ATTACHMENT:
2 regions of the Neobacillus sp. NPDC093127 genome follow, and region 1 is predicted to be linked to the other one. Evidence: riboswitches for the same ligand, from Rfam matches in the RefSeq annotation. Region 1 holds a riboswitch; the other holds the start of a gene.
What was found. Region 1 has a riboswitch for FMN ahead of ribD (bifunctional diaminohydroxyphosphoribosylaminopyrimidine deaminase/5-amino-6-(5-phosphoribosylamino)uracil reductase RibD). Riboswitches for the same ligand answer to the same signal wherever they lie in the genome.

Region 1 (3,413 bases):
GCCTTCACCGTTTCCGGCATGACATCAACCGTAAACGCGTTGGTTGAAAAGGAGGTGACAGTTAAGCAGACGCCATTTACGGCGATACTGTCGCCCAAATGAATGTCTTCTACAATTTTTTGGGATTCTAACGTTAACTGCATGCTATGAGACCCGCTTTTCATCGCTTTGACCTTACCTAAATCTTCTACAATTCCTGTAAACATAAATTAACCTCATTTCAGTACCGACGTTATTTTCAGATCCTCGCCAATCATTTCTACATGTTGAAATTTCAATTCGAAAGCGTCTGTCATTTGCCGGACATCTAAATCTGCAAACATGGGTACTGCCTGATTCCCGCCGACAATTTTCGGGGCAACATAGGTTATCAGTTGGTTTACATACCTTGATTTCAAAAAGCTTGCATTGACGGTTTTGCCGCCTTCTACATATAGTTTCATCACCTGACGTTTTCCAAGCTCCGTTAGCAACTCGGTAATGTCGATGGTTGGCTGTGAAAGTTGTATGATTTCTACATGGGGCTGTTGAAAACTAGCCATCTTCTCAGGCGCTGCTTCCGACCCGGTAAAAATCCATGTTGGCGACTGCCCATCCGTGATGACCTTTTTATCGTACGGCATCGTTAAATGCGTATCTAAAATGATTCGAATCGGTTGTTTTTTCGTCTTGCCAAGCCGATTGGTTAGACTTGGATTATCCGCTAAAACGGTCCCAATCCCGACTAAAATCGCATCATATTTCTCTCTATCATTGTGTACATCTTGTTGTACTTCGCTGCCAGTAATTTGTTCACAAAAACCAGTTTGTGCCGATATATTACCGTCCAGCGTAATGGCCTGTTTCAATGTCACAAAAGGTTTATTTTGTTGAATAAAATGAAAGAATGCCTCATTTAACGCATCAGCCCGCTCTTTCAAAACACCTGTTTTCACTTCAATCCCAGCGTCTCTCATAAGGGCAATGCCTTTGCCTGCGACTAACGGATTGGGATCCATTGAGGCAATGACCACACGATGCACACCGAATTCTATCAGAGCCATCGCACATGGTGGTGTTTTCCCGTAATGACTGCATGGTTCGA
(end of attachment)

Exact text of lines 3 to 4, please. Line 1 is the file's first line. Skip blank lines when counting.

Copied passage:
Region 1 (3,413 bases):
GCCTTCACCGTTTCCGGCATGACATCAACCGTAAACGCGTTGGTTGAAAAGGAGGTGACAGTTAAGCAGACGCCATTTACGGCGATACTGTCGCCCAAATGAATGTCTTCTACAATTTTTTGGGATTCTAACGTTAACTGCATGCTATGAGACCCGCTTTTCATCGCTTTGACCTTACCTAAATCTTCTACAATTCCTGTAAACATAAATTAACCTCATTTCAGTACCGACGTTATTTTCAGATCCTCGCCAATCATTTCTACATGTTGAAATTTCAATTCGAAAGCGTCTGTCATTTGCCGGACATCTAAATCTGCAAACATGGGTACTGCCTGATTCCCGCCGACAATTTTCGGGGCAACATAGGTTATCAGTTGGTTTACATACCTTGATTTCAAAAAGCTTGCATTGACGGTTTTGCCGCCTTCTACATATAGTTTCATCACCTGACGTTTTCCAAGCTCCGTTAGCAACTCGGTAATGTCGATGGTTGGCTGTGAAAGTTGTATGATTTCTACATGGGGCTGTTGAAAACTAGCCATCTTCTCAGGCGCTGCTTCCGACCCGGTAAAAATCCATGTTGGCGACTGCCCATCCGTGATGACCTTTTTATCGTACGGCATCGTTAAATGCGTATCTAAAATGATTCGAATCGGTTGTTTTTTCGTCTTGCCAAGCCGATTGGTTAGACTTGGATTATCCGCTAAAACGGTCCCAATCCCGACTAAAATCGCATCATATTTCTCTCTATCATTGTGTACATCTTGTTGTACTTCGCTGCCAGTAATTTGTTCACAAAAACCAGTTTGTGCCGATATATTACCGTCCAGCGTAATGGCCTGTTTCAATGTCACAAAAGGTTTATTTTGTTGAATAAAATGAAAGAATGCCTCATTTAACGCATCAGCCCGCTCTTTCAAAACACCTGTTTTCACTTCAATCCCAGCGTCTCTCATAAGGGCAATGCCTTTGCCTGCGACTAACGGATTGGGATCCATTGAGGCAATGACCACACGATGCACACCGAATTCTATCAGAGCCATCGCACATGGTGGTGTTTTCCCGTAATGACTGCATGGTTCGA